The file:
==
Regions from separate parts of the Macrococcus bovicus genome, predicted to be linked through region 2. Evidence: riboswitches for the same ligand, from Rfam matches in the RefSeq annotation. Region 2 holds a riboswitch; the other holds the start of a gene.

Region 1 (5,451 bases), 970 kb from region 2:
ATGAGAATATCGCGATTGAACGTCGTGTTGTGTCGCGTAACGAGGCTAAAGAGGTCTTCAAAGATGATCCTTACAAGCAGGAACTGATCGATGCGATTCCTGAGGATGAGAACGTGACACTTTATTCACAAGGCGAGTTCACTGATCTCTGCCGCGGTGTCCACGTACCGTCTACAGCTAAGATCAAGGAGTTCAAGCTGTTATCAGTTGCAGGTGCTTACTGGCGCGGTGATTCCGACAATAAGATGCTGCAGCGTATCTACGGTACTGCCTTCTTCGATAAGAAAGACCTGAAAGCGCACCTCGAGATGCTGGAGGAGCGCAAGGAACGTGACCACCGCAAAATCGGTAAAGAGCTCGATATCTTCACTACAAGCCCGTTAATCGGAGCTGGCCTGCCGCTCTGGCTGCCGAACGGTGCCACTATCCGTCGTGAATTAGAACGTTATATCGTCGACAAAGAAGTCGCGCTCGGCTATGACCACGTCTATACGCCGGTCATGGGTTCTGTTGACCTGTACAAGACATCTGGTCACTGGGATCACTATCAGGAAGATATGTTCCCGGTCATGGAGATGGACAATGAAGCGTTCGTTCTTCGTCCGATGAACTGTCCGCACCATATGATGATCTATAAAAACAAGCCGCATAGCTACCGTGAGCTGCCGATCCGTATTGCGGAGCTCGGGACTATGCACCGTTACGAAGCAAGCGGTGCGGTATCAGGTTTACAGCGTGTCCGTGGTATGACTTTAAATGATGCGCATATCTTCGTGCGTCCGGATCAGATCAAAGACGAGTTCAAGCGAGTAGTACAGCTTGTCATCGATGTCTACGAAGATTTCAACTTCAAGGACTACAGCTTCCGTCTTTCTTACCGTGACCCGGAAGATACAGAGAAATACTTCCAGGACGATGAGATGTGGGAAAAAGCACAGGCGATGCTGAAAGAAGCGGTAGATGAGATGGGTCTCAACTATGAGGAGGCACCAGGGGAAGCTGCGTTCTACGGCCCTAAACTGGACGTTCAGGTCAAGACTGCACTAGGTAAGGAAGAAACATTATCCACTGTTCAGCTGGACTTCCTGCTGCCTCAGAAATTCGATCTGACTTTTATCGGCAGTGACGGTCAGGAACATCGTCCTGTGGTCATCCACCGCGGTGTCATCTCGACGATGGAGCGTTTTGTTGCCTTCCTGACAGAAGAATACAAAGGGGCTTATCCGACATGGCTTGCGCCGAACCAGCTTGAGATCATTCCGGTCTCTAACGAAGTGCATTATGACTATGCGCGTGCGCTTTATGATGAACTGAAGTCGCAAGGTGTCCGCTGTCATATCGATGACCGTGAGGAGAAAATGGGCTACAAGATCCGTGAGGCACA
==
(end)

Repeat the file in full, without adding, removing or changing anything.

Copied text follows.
Regions from separate parts of the Macrococcus bovicus genome, predicted to be linked through region 2. Evidence: riboswitches for the same ligand, from Rfam matches in the RefSeq annotation. Region 2 holds a riboswitch; the other holds the start of a gene.

Region 1 (5,451 bases), 970 kb from region 2:
ATGAGAATATCGCGATTGAACGTCGTGTTGTGTCGCGTAACGAGGCTAAAGAGGTCTTCAAAGATGATCCTTACAAGCAGGAACTGATCGATGCGATTCCTGAGGATGAGAACGTGACACTTTATTCACAAGGCGAGTTCACTGATCTCTGCCGCGGTGTCCACGTACCGTCTACAGCTAAGATCAAGGAGTTCAAGCTGTTATCAGTTGCAGGTGCTTACTGGCGCGGTGATTCCGACAATAAGATGCTGCAGCGTATCTACGGTACTGCCTTCTTCGATAAGAAAGACCTGAAAGCGCACCTCGAGATGCTGGAGGAGCGCAAGGAACGTGACCACCGCAAAATCGGTAAAGAGCTCGATATCTTCACTACAAGCCCGTTAATCGGAGCTGGCCTGCCGCTCTGGCTGCCGAACGGTGCCACTATCCGTCGTGAATTAGAACGTTATATCGTCGACAAAGAAGTCGCGCTCGGCTATGACCACGTCTATACGCCGGTCATGGGTTCTGTTGACCTGTACAAGACATCTGGTCACTGGGATCACTATCAGGAAGATATGTTCCCGGTCATGGAGATGGACAATGAAGCGTTCGTTCTTCGTCCGATGAACTGTCCGCACCATATGATGATCTATAAAAACAAGCCGCATAGCTACCGTGAGCTGCCGATCCGTATTGCGGAGCTCGGGACTATGCACCGTTACGAAGCAAGCGGTGCGGTATCAGGTTTACAGCGTGTCCGTGGTATGACTTTAAATGATGCGCATATCTTCGTGCGTCCGGATCAGATCAAAGACGAGTTCAAGCGAGTAGTACAGCTTGTCATCGATGTCTACGAAGATTTCAACTTCAAGGACTACAGCTTCCGTCTTTCTTACCGTGACCCGGAAGATACAGAGAAATACTTCCAGGACGATGAGATGTGGGAAAAAGCACAGGCGATGCTGAAAGAAGCGGTAGATGAGATGGGTCTCAACTATGAGGAGGCACCAGGGGAAGCTGCGTTCTACGGCCCTAAACTGGACGTTCAGGTCAAGACTGCACTAGGTAAGGAAGAAACATTATCCACTGTTCAGCTGGACTTCCTGCTGCCTCAGAAATTCGATCTGACTTTTATCGGCAGTGACGGTCAGGAACATCGTCCTGTGGTCATCCACCGCGGTGTCATCTCGACGATGGAGCGTTTTGTTGCCTTCCTGACAGAAGAATACAAAGGGGCTTATCCGACATGGCTTGCGCCGAACCAGCTTGAGATCATTCCGGTCTCTAACGAAGTGCATTATGACTATGCGCGTGCGCTTTATGATGAACTGAAGTCGCAAGGTGTCCGCTGTCATATCGATGACCGTGAGGAGAAAATGGGCTACAAGATCCGTGAGGCACA